Standard cmd applications produce their output with self.stdout.write('output') (or with print, but print decreases output flexibility). cmd2 applications can use self.poutput('output'), self.pfeedback('message'), self.perror('errmsg'), and self.ppaged('text') instead. These methods have these advantages:

  • Handle output redirection to file and/or pipe appropriately
  • More concise
  • Option to display long output using a pager via ppaged()
Cmd.poutput(msg: Any, end: str = '\n', color: str = '') → None

Smarter self.stdout.write(); color aware and adds newline of not present.

Also handles BrokenPipeError exceptions for when a commands’s output has been piped to another process and that process terminates before the cmd2 command is finished executing.

Parameters:
  • msg – message to print to current stdout (anything convertible to a str with ‘{}’.format() is OK)
  • end – (optional) string appended after the end of the message if not already present, default a newline
  • color – (optional) color escape to output this message with
Cmd.perror(err: Union[str, Exception], traceback_war: bool = True, err_color: str = '\x1b[91m', war_color: str = '\x1b[93m') → None

Print error message to sys.stderr and if debug is true, print an exception Traceback if one exists.

Parameters:
  • err – an Exception or error message to print out
  • traceback_war – (optional) if True, print a message to let user know they can enable debug
  • err_color – (optional) color escape to output error with
  • war_color – (optional) color escape to output warning with
Cmd.pfeedback(msg: str) → None

For printing nonessential feedback. Can be silenced with quiet. Inclusion in redirected output is controlled by feedback_to_output.

Cmd.ppaged(msg: str, end: str = '\n', chop: bool = False) → None

Print output using a pager if it would go off screen and stdout isn’t currently being redirected.

Never uses a pager inside of a script (Python or text) or when output is being redirected or piped or when stdout or stdin are not a fully functional terminal.

Parameters:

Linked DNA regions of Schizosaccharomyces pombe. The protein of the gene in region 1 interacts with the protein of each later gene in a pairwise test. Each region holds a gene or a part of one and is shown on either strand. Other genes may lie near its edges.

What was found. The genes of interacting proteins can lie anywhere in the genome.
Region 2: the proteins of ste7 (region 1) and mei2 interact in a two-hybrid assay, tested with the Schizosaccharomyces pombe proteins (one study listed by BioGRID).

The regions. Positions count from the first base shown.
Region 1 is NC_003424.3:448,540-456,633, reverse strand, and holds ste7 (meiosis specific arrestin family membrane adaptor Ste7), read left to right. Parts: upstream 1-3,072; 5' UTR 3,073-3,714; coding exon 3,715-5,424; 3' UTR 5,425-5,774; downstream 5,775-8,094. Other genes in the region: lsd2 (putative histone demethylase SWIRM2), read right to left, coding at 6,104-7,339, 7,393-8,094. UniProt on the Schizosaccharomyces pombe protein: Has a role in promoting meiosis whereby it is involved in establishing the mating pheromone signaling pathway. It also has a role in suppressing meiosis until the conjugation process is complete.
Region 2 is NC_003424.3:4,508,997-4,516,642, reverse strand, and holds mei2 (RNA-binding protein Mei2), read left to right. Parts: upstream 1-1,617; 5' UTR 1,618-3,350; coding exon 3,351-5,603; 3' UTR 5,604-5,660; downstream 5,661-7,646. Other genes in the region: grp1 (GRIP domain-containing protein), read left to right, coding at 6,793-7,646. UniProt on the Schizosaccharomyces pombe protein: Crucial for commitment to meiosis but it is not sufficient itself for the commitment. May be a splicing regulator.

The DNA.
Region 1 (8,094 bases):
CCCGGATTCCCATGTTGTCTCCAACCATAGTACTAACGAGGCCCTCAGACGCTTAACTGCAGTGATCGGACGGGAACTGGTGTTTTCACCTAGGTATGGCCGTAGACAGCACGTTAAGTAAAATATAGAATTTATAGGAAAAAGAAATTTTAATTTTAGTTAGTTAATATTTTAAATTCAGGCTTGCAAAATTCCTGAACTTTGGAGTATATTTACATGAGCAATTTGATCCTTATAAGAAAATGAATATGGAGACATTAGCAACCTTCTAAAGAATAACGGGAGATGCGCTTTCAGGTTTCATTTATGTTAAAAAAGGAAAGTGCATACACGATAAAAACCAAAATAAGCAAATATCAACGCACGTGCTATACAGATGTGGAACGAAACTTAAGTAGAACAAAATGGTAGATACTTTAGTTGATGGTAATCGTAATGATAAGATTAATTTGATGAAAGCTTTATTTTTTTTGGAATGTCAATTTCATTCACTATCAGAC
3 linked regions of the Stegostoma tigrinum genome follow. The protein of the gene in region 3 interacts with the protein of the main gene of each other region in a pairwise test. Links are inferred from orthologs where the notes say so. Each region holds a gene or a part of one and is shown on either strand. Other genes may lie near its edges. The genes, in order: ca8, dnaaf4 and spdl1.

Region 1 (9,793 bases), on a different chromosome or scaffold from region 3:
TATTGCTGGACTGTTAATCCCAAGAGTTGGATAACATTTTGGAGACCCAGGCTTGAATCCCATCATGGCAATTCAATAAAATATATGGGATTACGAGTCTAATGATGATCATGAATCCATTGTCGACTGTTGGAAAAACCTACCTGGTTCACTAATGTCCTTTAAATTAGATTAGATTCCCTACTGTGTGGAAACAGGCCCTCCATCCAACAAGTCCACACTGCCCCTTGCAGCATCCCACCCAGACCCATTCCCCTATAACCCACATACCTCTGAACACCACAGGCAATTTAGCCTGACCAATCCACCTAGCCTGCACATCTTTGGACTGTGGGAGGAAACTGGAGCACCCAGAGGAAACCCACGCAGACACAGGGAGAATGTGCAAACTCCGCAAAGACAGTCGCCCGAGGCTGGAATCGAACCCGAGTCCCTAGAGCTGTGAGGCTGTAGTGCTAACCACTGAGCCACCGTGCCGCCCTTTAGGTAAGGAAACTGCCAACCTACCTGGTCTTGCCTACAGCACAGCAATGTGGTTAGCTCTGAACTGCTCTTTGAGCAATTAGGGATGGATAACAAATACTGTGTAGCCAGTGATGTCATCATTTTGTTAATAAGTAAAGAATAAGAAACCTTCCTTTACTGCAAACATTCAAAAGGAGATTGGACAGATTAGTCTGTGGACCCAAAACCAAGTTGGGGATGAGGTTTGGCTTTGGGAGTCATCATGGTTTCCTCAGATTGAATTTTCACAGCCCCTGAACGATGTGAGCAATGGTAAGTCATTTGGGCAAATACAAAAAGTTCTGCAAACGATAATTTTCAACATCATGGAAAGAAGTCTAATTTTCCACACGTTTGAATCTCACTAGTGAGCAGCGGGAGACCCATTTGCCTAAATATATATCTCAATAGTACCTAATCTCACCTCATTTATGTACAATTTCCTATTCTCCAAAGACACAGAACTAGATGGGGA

• msg – message to print to current stdout (anything convertible to a str with ‘{}’.format() is OK)
  • end – string appended after the end of the message if not already present, default a newline
  • chop
    True -> causes lines longer than the screen width to be chopped (truncated) rather than wrapped
    • truncated text is still accessible by scrolling with the right & left arrow keys
    • chopping is ideal for displaying wide tabular data as is done in utilities like pgcli
    False -> causes lines longer than the screen width to wrap to the next line
    • wrapping is ideal when you want to keep users from having to use horizontal scrolling

WARNING: On Windows, the text always wraps regardless of what the chop argument is set to

Colored Output

The output methods in the previous section all honor the colors setting, which has three possible values:

Never
poutput(), pfeedback(), and ppaged() strip all ANSI escape sequences which instruct the terminal to colorize output
Terminal
(the default value) poutput(), pfeedback(), and ppaged() do not strip any ANSI escape sequences when the output is a terminal, but if the output is a pipe or a file the escape sequences are stripped. If you want colorized output you must add ANSI escape sequences, preferably using some python color library like plumbum.colors, colorama, blessings, or termcolor.
Always
poutput(), pfeedback(), and ppaged() never strip ANSI escape sequences, regardless of the output destination

Suppressing non-essential output

The quiet setting controls whether self.pfeedback() actually produces any output. If quiet is False, then the output will be produced. If quiet is True, no output will be produced.

This makes self.pfeedback() useful for non-essential output like status messages. Users can control whether they would like to see these messages by changing the value of the quiet setting.

select

Presents numbered options to user, as bash select.

app.select is called from within a method (not by the user directly; it is app.select, not app.do_select).